I’ve been meaning to write this hopefully fairly short Blog for a while but I keep getting distracted onto other things and we actually discussed this on a recent TPI Podcast so I wasn’t feeling a huge need to get it written. Having said that, we didn’t go into a comprehensive coverage of the issues and there is always a sense I have that I should try to cover as many topics as I can within my Blog Archive, so that WD Readers can revisit it in the future if they want to know about something. Maybe new Readers might find it useful also as the whole WD thing should really be to help Newbies as its main Sultana d’Etre (should that be ‘Raisin’?).
The essence of the ‘problem’ with my Income Portfolio is that my original theory behind it was to generate an Income Stream from the Dividends that was at least 5% a year based on the starting position each year. Apart from other aspects such as low activity and low risk and the diversification benefits, part of my thinking was that at some point in time in the future, I might have grown the Income Portfolio enough so that it would be throwing off Dividends that might amount to maybe £6,000 a year or so and that with other Income sources I have, I could get to a position where my Yearly Spending needs on food and rent and stuff are covered without me having to sell any Shares or make any money on Spreadbets etc. It is simply easier to just take Dividend Cash out of an Account than to have to think about which Shares to sell and all the timing issues and suchlike.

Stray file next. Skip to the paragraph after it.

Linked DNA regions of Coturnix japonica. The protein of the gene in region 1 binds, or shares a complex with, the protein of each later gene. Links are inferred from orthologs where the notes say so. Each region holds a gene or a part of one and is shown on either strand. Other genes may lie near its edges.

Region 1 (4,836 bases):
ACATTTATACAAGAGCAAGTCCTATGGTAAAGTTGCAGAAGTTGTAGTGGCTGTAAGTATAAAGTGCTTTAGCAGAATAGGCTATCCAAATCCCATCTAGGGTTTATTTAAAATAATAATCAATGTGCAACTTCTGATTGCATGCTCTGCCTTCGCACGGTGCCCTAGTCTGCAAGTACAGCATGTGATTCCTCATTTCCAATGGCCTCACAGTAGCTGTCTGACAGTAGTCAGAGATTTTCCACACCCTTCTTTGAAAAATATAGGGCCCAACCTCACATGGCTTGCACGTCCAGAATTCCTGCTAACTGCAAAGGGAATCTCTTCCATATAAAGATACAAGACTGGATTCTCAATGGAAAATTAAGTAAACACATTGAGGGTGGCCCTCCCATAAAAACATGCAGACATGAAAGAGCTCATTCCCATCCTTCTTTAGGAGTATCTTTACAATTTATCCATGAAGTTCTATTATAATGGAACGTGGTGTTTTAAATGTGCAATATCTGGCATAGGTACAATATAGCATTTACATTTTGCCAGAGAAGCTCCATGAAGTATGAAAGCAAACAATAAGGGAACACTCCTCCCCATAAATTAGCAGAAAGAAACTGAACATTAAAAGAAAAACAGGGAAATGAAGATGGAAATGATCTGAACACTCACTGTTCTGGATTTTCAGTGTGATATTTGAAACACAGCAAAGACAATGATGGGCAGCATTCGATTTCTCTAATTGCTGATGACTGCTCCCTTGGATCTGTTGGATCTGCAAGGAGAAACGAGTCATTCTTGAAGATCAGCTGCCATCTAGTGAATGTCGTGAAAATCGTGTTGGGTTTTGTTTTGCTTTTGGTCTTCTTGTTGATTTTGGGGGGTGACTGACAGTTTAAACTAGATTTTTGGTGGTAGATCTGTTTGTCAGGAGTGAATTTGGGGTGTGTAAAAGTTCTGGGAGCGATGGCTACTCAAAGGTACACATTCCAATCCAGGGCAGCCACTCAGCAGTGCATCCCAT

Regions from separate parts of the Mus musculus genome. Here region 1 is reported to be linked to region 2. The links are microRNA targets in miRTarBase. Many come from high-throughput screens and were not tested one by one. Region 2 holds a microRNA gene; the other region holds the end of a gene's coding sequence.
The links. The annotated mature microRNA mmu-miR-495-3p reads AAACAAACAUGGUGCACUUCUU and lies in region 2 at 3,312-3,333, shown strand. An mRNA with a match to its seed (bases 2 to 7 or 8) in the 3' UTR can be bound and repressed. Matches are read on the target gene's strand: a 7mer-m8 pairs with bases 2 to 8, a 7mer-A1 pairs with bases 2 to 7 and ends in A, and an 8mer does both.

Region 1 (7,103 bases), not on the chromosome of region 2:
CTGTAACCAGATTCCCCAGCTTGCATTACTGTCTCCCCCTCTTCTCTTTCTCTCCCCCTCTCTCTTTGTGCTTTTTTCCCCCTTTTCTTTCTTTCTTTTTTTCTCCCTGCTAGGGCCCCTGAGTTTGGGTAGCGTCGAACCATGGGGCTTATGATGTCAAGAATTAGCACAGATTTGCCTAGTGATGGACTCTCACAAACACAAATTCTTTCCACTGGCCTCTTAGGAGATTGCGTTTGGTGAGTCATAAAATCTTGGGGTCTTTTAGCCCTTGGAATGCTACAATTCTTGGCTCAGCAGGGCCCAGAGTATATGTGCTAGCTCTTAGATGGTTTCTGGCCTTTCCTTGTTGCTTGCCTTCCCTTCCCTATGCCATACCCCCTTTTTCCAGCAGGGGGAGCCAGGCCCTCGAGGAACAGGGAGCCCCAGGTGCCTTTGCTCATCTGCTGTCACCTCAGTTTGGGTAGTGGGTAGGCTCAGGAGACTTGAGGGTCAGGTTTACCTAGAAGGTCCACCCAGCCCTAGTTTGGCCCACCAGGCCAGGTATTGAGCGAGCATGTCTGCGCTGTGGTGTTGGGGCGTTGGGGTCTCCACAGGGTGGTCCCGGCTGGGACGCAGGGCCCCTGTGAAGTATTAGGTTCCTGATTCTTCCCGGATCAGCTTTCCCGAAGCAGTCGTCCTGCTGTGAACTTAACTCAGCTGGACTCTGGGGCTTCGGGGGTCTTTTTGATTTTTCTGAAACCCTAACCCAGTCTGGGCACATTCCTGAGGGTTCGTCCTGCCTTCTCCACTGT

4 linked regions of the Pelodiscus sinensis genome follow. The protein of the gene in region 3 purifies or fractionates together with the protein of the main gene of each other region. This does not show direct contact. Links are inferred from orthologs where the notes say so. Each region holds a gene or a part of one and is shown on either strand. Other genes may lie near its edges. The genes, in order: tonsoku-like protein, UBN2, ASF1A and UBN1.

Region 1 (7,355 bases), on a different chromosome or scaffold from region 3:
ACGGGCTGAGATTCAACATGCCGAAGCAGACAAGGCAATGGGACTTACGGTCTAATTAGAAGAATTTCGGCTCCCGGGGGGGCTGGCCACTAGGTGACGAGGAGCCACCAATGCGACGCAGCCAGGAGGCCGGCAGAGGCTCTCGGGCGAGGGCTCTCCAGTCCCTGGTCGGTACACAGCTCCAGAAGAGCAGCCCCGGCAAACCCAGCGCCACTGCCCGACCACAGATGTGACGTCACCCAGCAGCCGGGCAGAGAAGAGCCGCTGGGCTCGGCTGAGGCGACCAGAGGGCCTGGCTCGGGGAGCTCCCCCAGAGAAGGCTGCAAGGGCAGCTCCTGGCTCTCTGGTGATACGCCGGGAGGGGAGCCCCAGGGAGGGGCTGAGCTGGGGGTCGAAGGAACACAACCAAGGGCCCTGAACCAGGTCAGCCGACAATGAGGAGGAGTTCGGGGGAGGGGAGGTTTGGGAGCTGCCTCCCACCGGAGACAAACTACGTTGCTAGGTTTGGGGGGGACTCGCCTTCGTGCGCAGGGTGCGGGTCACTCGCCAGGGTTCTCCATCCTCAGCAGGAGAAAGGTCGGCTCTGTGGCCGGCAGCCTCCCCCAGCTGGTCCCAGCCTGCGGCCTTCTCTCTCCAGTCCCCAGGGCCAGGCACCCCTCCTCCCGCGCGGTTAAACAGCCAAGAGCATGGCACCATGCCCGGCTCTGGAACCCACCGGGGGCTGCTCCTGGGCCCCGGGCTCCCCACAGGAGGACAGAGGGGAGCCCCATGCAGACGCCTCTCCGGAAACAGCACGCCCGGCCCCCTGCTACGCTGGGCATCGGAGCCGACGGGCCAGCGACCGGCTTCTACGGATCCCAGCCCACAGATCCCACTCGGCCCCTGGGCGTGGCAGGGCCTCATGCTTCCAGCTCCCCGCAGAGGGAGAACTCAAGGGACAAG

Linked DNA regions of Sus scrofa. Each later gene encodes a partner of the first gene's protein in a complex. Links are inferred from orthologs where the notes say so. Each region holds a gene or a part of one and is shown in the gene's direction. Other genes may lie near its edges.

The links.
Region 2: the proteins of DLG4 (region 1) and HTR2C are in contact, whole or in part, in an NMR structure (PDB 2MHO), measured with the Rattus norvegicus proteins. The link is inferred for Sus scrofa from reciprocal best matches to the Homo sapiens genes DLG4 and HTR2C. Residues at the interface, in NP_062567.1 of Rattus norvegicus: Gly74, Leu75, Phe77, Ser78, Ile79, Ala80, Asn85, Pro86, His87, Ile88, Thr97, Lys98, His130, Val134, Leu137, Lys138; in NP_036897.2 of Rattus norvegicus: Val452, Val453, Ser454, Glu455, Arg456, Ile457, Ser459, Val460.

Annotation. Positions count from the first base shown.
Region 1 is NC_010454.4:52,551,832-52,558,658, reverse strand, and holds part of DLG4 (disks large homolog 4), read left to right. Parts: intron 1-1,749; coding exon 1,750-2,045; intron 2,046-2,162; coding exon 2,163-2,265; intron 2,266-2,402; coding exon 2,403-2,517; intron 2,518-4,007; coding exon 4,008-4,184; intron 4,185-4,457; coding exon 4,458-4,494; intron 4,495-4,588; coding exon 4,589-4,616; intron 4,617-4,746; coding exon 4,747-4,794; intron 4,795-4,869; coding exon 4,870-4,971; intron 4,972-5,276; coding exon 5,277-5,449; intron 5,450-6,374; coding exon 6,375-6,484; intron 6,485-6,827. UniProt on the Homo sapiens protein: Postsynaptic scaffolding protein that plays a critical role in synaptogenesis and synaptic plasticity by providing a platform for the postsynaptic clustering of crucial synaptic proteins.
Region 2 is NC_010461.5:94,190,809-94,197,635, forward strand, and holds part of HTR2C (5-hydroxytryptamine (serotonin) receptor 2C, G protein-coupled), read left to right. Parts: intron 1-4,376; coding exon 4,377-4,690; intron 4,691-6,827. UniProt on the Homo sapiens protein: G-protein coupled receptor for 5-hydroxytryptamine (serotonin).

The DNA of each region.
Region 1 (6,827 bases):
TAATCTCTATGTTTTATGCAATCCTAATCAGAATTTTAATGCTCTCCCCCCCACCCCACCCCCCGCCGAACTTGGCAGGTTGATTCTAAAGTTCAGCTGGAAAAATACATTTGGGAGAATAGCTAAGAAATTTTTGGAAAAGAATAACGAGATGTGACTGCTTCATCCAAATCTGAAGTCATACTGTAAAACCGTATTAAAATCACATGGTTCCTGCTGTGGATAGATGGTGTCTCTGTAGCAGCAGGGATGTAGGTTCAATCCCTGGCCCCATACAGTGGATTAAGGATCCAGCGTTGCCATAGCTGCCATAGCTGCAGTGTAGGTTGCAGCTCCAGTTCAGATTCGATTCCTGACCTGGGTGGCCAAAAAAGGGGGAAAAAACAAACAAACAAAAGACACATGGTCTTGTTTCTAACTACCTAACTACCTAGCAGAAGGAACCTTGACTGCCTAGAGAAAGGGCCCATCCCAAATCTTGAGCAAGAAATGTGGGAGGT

I am having no big issues with finding enough Cash for my Living requirements and therefore my approach in recent years has been to re-invest the Dividends received in my Income Portfolio and to focus on building the Pot up so that it gets to a size where it can generate a nice Income Stream just from the Dividends. At the time of writing this my Income Portfolio is probably worth around £55,000 and if this was to throw off 5% of Dividends, that would be £2750 a year so my target of £6000 is some years off as I keep growing the Account and I really need to get to £120,000 to achieve £6000 at 5% payout (the Shares all sit in an ISA so there is no Tax to worry about).
I therefore need to more than double my Account to hit £120,000 which will take many more years of re-investment (especially if the Capital Value suffers too much from this flippin’ Virus issue) but I could transfer Money from other Share Accounts etc. into this Portfolio which I might end up doing. I am not feeling a desperate need to create this Cash Generator but I am 55 years young now and the rough age I had in mind was 60 to be at my Target of £120,000; it looks like that will be difficult unless I add some Funds in the next few years.
Trouble is I am over-simplifying things, which is something that often seems to happen with this Investing game where what appears a pretty rock-solid case in theory, doesn’t quite play out as you would like in the practicalities of ‘The Real World.’